After a five year-battle for planning approval, developers have started work on Europe's biggest onshore wind farm - a 140-turbine creation at the heart of Scotland's drive to become the "Saudi Arabia" of renewable energy.
The 140 turbines of the £300m Whitelee wind farm, which will be built in moorland and forest near East Kilbride, south of Glasgow, will provide enough electricity to power 200,000 homes. Though the prospect of generating 322 megawatts of energy - enough to power all of Glasgow - has seen off concerns about environmental impact, supporters of onshore wind energy in the UK admit that a project of its ilk may never secure planning permission again.
Whitelee will supply one-eighth of the capacity needed to meet the Scottish Executive's ambitious target of generating 40 per cent of its electricity from renewable sources by 2020. Westminster has been less ambitious about renewable targets, setting a 10 per cent UK target for 2020, towards which Whitelee will also contribute 2.4 per cent of the capacity. The station's developer, Scottish Power, estimates that it will also prevent the emission of 650,000 tonnes of carbon dioxide a year.
The Trade and Industry Secretary Alistair Darling said Scotland had long been the UK's "powerhouse" and was establishing itself as the vanguard on renewables. Around 16 per cent of Scotland's electricity already comes from these sources, compared to 4 per cent for the UK as a whole.
Plans for Whitelee have not progressed smoothly. Officials at Glasgow Aiport initially opposed the project because of concerns that the spinning rotors might confuse the airport's radar. As a result of the objection, Scottish Power agreed to build a £5m radar installation 30 miles away in Kincardine, on the site of a former power station. Scottish National Heritage also expressed concerns about the potential impact on black grouse and liverwort populations. Other groups were unhappy about the site's visibility: it can be seen from a distance of 10 miles.
But the Scottish Executive's faith in such projects is enabling the nation's developers to succeed where English wind farm developers, in areas such as Cumbria where the 27-turbine Whinnash scheme was rejected seven months ago, have failed. Whitelee will take three years to complete and will be three times the size of the UK's current biggest wind farm, at Blacklaw in South Lanarkshire.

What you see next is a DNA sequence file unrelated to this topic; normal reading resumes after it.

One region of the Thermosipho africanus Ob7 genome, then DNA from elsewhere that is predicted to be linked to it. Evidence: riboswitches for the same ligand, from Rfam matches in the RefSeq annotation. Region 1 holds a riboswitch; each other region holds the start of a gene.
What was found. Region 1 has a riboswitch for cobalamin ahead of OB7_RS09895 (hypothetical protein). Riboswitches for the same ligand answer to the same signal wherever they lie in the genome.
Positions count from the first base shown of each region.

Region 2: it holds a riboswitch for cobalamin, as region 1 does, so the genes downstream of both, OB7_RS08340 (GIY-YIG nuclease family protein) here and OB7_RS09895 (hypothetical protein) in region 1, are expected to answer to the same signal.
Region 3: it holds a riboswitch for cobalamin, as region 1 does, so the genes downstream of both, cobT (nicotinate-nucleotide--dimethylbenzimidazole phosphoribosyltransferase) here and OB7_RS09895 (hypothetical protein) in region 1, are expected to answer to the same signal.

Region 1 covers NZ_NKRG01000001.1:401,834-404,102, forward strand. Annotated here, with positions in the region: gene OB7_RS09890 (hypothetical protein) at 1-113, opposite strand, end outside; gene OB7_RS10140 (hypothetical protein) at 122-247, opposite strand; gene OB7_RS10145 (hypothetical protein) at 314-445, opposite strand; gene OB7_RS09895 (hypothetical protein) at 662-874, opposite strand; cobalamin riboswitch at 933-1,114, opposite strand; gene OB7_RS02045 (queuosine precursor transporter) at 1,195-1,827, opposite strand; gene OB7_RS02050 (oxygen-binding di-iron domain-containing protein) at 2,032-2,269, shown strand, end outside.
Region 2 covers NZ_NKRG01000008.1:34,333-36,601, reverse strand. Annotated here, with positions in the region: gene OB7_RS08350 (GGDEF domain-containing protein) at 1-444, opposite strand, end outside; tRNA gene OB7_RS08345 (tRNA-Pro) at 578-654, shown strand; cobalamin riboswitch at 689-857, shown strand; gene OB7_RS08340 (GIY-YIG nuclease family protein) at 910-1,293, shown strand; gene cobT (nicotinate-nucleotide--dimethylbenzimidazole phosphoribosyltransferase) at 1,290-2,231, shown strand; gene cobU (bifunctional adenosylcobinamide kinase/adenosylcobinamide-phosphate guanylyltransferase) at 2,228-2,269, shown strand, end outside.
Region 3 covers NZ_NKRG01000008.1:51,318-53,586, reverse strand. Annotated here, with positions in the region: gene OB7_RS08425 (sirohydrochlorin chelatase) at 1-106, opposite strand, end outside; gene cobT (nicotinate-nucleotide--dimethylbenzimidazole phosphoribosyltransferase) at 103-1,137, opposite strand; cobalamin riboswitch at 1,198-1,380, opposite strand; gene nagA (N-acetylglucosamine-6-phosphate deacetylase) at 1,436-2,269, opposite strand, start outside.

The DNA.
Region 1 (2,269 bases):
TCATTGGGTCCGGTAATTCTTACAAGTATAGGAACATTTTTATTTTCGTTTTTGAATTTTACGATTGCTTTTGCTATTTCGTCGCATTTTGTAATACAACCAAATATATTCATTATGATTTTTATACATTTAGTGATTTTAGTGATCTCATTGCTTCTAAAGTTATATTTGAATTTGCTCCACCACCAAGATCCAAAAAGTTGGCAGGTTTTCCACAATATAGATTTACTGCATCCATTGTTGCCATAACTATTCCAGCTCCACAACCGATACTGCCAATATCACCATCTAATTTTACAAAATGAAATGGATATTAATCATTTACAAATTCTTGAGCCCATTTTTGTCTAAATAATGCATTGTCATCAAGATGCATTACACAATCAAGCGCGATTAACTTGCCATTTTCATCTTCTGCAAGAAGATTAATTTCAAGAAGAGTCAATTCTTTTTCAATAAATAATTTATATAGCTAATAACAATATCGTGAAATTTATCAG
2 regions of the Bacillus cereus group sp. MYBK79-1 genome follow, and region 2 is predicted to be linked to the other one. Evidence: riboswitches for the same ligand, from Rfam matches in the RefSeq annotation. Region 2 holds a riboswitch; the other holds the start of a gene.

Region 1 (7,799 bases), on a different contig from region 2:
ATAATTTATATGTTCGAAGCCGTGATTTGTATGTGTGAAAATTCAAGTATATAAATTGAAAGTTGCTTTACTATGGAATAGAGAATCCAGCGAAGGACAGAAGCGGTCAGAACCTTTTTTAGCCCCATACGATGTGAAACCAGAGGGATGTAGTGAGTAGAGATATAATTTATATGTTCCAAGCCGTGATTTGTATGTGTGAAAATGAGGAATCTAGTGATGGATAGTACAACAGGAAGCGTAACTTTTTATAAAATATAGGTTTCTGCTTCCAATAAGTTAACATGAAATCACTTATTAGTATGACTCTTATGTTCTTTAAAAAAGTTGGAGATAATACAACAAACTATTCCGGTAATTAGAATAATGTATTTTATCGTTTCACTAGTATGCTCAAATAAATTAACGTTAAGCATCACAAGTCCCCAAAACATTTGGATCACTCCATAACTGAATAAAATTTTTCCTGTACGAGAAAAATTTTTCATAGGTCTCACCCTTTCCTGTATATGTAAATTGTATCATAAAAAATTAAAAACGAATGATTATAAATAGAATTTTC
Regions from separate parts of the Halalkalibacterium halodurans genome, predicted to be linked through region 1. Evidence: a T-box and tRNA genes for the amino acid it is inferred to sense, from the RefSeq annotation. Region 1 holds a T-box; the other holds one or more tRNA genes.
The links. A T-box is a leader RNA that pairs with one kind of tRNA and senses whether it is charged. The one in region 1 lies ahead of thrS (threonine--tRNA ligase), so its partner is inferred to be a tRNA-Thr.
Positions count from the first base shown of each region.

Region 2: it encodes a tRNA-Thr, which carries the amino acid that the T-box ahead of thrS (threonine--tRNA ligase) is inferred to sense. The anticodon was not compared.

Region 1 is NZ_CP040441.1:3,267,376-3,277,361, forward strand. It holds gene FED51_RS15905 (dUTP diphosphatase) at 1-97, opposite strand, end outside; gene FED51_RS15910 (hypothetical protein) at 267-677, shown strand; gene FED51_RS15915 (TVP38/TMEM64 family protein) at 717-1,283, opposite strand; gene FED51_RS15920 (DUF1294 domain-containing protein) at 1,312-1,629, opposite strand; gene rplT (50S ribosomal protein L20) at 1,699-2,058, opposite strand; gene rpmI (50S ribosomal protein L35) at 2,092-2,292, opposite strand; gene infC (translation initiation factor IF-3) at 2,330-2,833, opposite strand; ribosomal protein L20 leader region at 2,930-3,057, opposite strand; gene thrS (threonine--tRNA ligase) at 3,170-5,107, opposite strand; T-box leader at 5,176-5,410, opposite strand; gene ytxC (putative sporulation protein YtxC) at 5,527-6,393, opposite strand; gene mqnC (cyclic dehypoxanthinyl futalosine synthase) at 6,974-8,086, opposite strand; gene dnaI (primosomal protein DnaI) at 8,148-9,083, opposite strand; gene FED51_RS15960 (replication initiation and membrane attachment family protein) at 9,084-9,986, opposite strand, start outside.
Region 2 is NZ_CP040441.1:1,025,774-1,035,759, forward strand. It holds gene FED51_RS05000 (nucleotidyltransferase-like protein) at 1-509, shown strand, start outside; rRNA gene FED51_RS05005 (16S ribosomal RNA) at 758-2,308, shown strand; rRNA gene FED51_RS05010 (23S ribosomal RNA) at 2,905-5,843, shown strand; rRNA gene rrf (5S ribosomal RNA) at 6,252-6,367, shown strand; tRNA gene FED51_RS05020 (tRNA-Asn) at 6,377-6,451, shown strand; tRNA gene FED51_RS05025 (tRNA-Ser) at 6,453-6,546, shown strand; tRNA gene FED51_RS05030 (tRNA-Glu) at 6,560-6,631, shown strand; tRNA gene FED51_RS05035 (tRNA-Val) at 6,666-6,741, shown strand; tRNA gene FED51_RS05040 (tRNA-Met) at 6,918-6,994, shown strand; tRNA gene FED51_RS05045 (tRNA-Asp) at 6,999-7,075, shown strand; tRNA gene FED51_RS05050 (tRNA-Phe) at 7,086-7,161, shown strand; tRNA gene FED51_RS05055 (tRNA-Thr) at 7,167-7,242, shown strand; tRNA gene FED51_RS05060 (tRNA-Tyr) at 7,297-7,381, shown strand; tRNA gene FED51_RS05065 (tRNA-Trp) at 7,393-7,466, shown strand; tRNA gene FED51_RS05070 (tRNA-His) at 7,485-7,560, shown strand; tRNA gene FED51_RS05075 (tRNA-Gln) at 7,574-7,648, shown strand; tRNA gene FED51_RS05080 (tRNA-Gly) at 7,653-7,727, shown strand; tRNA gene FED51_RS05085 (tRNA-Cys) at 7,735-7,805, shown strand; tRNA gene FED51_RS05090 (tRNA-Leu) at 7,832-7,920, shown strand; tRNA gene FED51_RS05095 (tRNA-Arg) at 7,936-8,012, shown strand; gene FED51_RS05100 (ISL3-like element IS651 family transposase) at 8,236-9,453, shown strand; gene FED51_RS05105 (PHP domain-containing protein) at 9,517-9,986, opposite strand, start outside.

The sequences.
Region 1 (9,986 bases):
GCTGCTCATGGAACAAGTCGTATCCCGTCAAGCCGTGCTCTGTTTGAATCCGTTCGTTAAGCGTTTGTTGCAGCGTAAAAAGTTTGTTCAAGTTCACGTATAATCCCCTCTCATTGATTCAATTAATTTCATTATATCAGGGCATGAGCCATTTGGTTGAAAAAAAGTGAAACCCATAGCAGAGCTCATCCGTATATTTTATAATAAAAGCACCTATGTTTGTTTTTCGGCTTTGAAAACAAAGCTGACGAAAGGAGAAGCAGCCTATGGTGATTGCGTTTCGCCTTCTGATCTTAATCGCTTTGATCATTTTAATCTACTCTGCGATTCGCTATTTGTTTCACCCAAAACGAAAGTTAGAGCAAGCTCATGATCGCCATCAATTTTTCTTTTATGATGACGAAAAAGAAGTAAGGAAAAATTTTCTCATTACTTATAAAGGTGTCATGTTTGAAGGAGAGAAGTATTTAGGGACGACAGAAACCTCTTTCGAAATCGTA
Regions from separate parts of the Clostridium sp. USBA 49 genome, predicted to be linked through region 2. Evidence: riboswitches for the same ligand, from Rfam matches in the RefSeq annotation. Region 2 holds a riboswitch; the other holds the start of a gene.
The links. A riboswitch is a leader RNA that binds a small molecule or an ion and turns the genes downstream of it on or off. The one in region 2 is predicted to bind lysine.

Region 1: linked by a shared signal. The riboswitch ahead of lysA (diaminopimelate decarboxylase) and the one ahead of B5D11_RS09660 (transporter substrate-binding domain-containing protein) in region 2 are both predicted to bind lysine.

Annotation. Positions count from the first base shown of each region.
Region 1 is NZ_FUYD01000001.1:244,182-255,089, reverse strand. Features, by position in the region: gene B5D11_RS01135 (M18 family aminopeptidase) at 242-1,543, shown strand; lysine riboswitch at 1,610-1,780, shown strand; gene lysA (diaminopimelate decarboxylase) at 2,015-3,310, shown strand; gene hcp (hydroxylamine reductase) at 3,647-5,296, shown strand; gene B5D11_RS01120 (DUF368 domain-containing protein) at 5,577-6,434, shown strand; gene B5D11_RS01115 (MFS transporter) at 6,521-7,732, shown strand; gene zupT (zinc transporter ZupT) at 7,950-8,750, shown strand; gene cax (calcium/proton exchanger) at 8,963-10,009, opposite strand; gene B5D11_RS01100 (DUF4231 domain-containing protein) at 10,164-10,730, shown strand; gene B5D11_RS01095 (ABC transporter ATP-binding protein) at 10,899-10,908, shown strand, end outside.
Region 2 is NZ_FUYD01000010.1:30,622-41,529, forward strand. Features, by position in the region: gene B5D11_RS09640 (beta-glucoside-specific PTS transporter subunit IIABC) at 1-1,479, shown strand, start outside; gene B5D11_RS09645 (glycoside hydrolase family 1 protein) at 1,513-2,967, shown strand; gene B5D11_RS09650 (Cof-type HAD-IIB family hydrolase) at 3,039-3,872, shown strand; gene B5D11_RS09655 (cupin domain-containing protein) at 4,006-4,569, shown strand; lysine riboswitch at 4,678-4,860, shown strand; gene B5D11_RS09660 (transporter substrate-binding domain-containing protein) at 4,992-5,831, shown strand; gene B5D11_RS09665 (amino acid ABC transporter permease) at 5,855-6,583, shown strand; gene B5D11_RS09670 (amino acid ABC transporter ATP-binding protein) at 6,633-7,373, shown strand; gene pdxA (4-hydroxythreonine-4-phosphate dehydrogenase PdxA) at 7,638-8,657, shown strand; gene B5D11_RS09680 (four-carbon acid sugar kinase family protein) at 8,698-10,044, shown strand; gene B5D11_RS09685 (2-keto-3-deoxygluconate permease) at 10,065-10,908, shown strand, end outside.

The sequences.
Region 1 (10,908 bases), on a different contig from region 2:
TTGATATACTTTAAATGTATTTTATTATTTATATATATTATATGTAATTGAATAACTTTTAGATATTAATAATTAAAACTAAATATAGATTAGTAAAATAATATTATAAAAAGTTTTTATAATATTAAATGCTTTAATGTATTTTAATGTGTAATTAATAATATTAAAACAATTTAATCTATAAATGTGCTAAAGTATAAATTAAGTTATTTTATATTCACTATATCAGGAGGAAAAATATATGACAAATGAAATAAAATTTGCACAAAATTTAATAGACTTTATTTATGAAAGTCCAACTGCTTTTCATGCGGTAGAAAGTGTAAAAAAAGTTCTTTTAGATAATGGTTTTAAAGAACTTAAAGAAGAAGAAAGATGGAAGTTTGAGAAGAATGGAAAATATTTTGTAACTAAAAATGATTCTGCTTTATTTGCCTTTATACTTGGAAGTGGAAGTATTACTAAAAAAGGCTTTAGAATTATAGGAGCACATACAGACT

The start of work at Whitelee coincides with a new period of Government consultation over which renewable emergy forms should be used to enable the UK to hit its 20 per cent target. Mr Darling launched the consultation process at Whitelee, where he underlined the fact that more energy would have to come from wind, wave, tidal and biomass technologies.
Scottish Power has voiced fears that funding for onshore schemes, unpopular among some environmentalists, may be reduced at the expense of untested forms of renewable energy, such as marine or solar power. The British Wind Energy Association estimates that the UK's potential offshore resource amounts to three times the annual UK energy consumption.
By Ian Herbert and Stephen Habberley
* Whitelee might be big but it's nothing compared with the next wind power giant Scotland is planning near Stornoway on the island of Lewis. This would be the world's largest farm with 200 wind turbines, each 120m tall. The electricity generated would be "exported" via a 350-mile under-sea cable.
There are also plans for a London Array farm in the Thames estuary: 1,000 megawatts of electricity from 270 turbines, powering 750,000 homes.
The Danes lead the European industry, though their farms are more modest than those in Scotland. The biggest is Horns Rev, near Jutland, with 80 turbines supplying enough power for 150,000 homes.
Britain's biggest wind farm before Whitelee is Hadyard Hill, in South Ayrshire, with enough output to supply 60,000 homes. England's largest is in Barrow (30 turbines) generating enough energy for 50,000 homes.